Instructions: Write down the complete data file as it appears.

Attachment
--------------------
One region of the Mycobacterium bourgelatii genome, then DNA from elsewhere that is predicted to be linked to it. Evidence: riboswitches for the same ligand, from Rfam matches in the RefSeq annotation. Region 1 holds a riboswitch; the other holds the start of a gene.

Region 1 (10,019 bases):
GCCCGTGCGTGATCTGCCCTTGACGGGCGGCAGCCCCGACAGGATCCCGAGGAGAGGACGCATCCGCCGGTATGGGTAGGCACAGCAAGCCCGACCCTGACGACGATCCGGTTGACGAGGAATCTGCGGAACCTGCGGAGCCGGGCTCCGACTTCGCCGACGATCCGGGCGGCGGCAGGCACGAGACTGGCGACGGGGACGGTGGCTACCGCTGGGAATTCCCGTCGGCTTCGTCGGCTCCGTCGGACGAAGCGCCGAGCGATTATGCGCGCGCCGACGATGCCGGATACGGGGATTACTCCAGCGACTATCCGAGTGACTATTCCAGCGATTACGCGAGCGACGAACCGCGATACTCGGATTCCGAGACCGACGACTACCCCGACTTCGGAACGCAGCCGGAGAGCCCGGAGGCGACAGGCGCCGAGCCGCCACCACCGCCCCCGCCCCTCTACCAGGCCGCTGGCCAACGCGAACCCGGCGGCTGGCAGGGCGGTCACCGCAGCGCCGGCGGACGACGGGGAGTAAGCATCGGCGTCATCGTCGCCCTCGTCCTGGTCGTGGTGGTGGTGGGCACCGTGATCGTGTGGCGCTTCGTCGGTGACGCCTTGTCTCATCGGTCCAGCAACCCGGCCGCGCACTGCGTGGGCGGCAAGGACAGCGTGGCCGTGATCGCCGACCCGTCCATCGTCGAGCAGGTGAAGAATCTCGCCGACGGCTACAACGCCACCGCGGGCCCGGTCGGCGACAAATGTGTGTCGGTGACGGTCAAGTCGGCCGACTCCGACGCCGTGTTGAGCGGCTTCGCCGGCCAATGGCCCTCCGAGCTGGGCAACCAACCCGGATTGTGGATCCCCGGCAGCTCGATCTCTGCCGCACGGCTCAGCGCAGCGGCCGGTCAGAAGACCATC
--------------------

One region of the Mycobacterium bourgelatii genome, then DNA from elsewhere that is predicted to be linked to it. Evidence: riboswitches for the same ligand, from Rfam matches in the RefSeq annotation. Region 1 holds a riboswitch; the other holds the start of a gene.

Region 1 (10,019 bases):
GCCCGTGCGTGATCTGCCCTTGACGGGCGGCAGCCCCGACAGGATCCCGAGGAGAGGACGCATCCGCCGGTATGGGTAGGCACAGCAAGCCCGACCCTGACGACGATCCGGTTGACGAGGAATCTGCGGAACCTGCGGAGCCGGGCTCCGACTTCGCCGACGATCCGGGCGGCGGCAGGCACGAGACTGGCGACGGGGACGGTGGCTACCGCTGGGAATTCCCGTCGGCTTCGTCGGCTCCGTCGGACGAAGCGCCGAGCGATTATGCGCGCGCCGACGATGCCGGATACGGGGATTACTCCAGCGACTATCCGAGTGACTATTCCAGCGATTACGCGAGCGACGAACCGCGATACTCGGATTCCGAGACCGACGACTACCCCGACTTCGGAACGCAGCCGGAGAGCCCGGAGGCGACAGGCGCCGAGCCGCCACCACCGCCCCCGCCCCTCTACCAGGCCGCTGGCCAACGCGAACCCGGCGGCTGGCAGGGCGGTCACCGCAGCGCCGGCGGACGACGGGGAGTAAGCATCGGCGTCATCGTCGCCCTCGTCCTGGTCGTGGTGGTGGTGGGCACCGTGATCGTGTGGCGCTTCGTCGGTGACGCCTTGTCTCATCGGTCCAGCAACCCGGCCGCGCACTGCGTGGGCGGCAAGGACAGCGTGGCCGTGATCGCCGACCCGTCCATCGTCGAGCAGGTGAAGAATCTCGCCGACGGCTACAACGCCACCGCGGGCCCGGTCGGCGACAAATGTGTGTCGGTGACGGTCAAGTCGGCCGACTCCGACGCCGTGTTGAGCGGCTTCGCCGGCCAATGGCCCTCCGAGCTGGGCAACCAACCCGGATTGTGGATCCCCGGCAGCTCGATCTCTGCCGCACGGCTCAGCGCAGCGGCCGGTCAGAAGACCATC